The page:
While the patterns used to make clothes varied relatively little across socio-economic groups, the material and amount of elaborateness did. Rural people wore plainer clothes, made from coarser and heavier fabrics than those used in the city. Felt hats became popular for many types of men, but usually only professional or wealthier urban men wore silk hats. Rural women had fairly plain, limited wardrobes, compared to their urban sisters. Urban women, even those on the lower economic end, tended to be more fashion conscious. Those who could not afford the latest fashions purchased cheap imitations, with plenty of decorations such as lace, ribbon, braid, fringe, and flounces. Since the ideal female figure of the period was the "hourglass," women in the towns and cities and wealthy plantations wore tight corsets to make their waists look smaller in relation to their busts and hips. They also used crinoline under their skirts to make their skirts full, although the use of full-skirted crinoline lost popularity after the end of the 1860s.
Men held up their pants with suspenders, or "braces," although many men in the West used wide leather belts. Many wore loose-fitting vests, often made of wool, which became popular both for everyday attire and dressy occasions. Professionals wore suits, which fit loosely. The coats of the suit were usually woolen, with broad shoulders and wide sleeves; the pants were baggy. Shirts contained stiff paper or starched collars, giving them a rigid appearance, although they actually fit rather loosely. White shirts were a sign of prosperity, showing that the wearer was not a "laborer."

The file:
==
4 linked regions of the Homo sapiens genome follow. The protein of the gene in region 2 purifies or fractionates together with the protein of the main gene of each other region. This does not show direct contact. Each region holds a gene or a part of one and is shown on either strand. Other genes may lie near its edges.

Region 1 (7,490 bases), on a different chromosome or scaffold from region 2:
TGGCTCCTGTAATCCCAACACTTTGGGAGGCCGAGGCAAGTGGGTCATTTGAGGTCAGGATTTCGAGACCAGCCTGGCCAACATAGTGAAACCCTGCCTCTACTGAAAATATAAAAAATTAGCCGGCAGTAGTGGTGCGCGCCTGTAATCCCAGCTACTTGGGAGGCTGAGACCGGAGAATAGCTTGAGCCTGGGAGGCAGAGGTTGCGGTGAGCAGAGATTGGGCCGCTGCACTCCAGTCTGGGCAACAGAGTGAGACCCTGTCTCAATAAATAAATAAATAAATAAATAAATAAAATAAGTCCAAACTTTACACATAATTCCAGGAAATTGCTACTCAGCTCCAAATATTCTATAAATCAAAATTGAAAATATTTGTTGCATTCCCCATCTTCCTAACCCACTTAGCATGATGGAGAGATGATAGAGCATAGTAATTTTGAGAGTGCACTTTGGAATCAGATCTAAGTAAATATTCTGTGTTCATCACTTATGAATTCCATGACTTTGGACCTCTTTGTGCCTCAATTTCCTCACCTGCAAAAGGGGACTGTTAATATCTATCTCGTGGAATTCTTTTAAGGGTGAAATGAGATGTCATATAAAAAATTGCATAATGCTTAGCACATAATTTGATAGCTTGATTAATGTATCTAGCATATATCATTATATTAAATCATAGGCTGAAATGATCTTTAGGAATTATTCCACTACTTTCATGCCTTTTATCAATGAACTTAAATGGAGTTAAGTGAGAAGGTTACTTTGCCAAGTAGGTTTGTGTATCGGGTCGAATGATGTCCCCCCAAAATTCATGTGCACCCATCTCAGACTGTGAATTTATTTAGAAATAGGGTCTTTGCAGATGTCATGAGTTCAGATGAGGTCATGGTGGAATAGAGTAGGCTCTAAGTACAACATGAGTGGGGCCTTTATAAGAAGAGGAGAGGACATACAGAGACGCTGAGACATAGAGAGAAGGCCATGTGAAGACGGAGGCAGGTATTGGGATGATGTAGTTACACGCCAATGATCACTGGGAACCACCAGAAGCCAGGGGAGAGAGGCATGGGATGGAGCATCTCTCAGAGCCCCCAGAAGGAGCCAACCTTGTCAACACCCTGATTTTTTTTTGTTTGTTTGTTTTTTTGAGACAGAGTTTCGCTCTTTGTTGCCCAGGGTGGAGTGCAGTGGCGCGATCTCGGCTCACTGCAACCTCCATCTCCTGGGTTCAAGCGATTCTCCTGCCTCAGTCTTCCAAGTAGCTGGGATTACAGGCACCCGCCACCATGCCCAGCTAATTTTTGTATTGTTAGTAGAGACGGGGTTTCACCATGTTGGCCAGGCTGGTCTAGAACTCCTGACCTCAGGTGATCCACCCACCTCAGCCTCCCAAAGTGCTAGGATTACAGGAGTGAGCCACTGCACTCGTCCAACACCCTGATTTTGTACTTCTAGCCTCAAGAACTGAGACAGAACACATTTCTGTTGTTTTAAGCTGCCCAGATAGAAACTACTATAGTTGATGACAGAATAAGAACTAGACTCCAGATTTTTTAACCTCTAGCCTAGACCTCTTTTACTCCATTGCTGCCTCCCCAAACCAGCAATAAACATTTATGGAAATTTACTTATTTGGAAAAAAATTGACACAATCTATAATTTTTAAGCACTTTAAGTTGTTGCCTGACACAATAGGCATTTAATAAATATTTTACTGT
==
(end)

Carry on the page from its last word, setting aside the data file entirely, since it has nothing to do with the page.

In town, women and men generally wore shoes with leather soles and high, fabric tops. Shoes were either buttoned on the side, or laced up in front. Shoes for sport were introduced in the 1860s, an early version of sneakers, with laces, fabric tops and rubber soles. Shoe makers did not distinguish between left and right shoes, and there were no half-sizes or varied widths beyond "slim" and "wide." Socks and stockings were made of cotton or wool, and were generally black, brown or white. Silk stockings for women were available, but hard to acquire and expensive.
Facial hair was popular for men, although full beards were not prevalent outside New England. Mustachios, lamp-chop sideburns and other such styles were considered dignified, masculine and handsome. Women of fashion wore their hair long, swept back, and in a "waterfall" style, which was held behind the neck with a hairnet. Some added hairpieces, often made of horsehair, to supplement any deficiencies of length or volume.